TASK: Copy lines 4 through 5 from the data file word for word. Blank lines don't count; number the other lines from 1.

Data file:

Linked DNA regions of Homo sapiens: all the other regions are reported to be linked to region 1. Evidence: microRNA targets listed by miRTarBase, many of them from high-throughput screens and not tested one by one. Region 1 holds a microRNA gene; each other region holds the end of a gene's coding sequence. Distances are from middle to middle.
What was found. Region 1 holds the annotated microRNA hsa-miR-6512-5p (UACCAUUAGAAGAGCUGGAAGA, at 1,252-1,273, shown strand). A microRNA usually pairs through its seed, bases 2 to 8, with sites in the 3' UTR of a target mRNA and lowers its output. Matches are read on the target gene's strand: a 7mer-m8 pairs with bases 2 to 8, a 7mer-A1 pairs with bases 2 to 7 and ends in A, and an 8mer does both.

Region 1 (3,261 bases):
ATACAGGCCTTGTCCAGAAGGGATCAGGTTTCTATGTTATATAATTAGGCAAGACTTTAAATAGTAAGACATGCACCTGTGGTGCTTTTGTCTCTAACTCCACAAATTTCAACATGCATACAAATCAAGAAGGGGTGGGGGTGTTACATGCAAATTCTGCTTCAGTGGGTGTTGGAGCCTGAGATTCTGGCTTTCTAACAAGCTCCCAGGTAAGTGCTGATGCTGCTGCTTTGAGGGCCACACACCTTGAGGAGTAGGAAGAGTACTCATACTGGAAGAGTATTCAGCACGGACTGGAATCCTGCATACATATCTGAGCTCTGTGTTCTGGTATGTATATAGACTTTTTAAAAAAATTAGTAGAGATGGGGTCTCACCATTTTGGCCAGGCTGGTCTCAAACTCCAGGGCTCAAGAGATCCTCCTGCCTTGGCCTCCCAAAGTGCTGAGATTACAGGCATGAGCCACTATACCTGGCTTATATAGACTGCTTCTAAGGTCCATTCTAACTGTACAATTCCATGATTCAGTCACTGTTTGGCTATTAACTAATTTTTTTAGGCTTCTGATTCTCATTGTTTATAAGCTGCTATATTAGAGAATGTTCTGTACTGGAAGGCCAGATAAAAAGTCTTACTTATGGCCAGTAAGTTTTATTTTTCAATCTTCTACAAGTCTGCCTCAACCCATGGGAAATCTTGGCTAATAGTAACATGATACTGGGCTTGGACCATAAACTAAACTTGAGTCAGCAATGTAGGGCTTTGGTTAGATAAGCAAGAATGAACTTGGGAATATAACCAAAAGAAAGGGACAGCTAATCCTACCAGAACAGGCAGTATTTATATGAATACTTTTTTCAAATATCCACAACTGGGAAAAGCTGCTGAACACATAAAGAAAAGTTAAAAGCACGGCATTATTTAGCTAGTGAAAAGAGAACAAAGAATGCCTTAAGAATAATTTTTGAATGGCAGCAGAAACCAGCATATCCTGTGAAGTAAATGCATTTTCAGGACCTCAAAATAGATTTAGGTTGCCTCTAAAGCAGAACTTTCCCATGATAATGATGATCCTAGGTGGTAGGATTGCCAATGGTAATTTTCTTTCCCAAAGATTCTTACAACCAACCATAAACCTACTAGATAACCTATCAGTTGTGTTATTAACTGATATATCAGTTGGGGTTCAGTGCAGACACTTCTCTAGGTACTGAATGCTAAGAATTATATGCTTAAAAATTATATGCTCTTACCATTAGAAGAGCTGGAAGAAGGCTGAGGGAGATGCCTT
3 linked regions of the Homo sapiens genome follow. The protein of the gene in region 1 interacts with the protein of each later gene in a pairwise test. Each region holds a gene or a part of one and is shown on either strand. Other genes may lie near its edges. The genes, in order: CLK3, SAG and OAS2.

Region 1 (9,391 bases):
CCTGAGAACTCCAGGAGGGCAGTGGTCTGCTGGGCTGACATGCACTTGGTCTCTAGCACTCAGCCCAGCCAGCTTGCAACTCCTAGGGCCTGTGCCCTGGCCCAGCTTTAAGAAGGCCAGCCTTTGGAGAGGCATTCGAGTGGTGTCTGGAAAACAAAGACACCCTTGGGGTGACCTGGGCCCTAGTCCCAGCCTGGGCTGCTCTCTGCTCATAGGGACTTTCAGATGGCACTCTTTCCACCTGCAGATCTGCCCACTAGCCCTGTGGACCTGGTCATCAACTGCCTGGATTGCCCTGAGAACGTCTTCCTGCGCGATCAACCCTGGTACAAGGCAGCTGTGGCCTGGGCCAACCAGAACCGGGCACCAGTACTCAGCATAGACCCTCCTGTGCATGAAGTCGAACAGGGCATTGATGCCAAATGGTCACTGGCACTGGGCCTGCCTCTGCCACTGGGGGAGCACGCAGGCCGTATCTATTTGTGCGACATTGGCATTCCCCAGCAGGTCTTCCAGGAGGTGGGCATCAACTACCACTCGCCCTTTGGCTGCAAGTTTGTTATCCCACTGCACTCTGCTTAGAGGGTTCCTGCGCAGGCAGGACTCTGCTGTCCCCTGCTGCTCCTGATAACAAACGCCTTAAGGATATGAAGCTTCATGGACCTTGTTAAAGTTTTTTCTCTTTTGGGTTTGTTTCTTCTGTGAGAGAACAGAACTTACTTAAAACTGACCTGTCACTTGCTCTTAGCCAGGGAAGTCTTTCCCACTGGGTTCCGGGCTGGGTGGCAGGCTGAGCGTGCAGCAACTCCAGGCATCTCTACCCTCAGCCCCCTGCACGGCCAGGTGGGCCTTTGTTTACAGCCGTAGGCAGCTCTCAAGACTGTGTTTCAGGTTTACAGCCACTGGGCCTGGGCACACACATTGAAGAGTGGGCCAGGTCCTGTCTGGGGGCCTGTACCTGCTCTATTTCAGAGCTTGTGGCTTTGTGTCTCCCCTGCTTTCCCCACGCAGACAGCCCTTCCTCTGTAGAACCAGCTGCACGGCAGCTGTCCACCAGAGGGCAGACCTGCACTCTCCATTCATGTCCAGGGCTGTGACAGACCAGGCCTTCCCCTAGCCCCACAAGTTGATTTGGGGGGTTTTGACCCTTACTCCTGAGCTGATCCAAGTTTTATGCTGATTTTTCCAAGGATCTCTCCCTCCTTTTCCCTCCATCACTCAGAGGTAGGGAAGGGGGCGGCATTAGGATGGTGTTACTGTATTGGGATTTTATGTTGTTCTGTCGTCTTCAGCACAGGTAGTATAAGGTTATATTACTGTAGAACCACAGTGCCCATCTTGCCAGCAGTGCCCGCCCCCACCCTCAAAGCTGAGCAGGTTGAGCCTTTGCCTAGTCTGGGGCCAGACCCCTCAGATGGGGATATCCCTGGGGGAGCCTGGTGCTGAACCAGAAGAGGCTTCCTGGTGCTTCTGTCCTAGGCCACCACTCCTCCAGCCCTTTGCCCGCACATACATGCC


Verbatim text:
ATACAGGCCTTGTCCAGAAGGGATCAGGTTTCTATGTTATATAATTAGGCAAGACTTTAAATAGTAAGACATGCACCTGTGGTGCTTTTGTCTCTAACTCCACAAATTTCAACATGCATACAAATCAAGAAGGGGTGGGGGTGTTACATGCAAATTCTGCTTCAGTGGGTGTTGGAGCCTGAGATTCTGGCTTTCTAACAAGCTCCCAGGTAAGTGCTGATGCTGCTGCTTTGAGGGCCACACACCTTGAGGAGTAGGAAGAGTACTCATACTGGAAGAGTATTCAGCACGGACTGGAATCCTGCATACATATCTGAGCTCTGTGTTCTGGTATGTATATAGACTTTTTAAAAAAATTAGTAGAGATGGGGTCTCACCATTTTGGCCAGGCTGGTCTCAAACTCCAGGGCTCAAGAGATCCTCCTGCCTTGGCCTCCCAAAGTGCTGAGATTACAGGCATGAGCCACTATACCTGGCTTATATAGACTGCTTCTAAGGTCCATTCTAACTGTACAATTCCATGATTCAGTCACTGTTTGGCTATTAACTAATTTTTTTAGGCTTCTGATTCTCATTGTTTATAAGCTGCTATATTAGAGAATGTTCTGTACTGGAAGGCCAGATAAAAAGTCTTACTTATGGCCAGTAAGTTTTATTTTTCAATCTTCTACAAGTCTGCCTCAACCCATGGGAAATCTTGGCTAATAGTAACATGATACTGGGCTTGGACCATAAACTAAACTTGAGTCAGCAATGTAGGGCTTTGGTTAGATAAGCAAGAATGAACTTGGGAATATAACCAAAAGAAAGGGACAGCTAATCCTACCAGAACAGGCAGTATTTATATGAATACTTTTTTCAAATATCCACAACTGGGAAAAGCTGCTGAACACATAAAGAAAAGTTAAAAGCACGGCATTATTTAGCTAGTGAAAAGAGAACAAAGAATGCCTTAAGAATAATTTTTGAATGGCAGCAGAAACCAGCATATCCTGTGAAGTAAATGCATTTTCAGGACCTCAAAATAGATTTAGGTTGCCTCTAAAGCAGAACTTTCCCATGATAATGATGATCCTAGGTGGTAGGATTGCCAATGGTAATTTTCTTTCCCAAAGATTCTTACAACCAACCATAAACCTACTAGATAACCTATCAGTTGTGTTATTAACTGATATATCAGTTGGGGTTCAGTGCAGACACTTCTCTAGGTACTGAATGCTAAGAATTATATGCTTAAAAATTATATGCTCTTACCATTAGAAGAGCTGGAAGAAGGCTGAGGGAGATGCCTT
3 linked regions of the Homo sapiens genome follow. The protein of the gene in region 1 interacts with the protein of each later gene in a pairwise test. Each region holds a gene or a part of one and is shown on either strand. Other genes may lie near its edges. The genes, in order: CLK3, SAG and OAS2.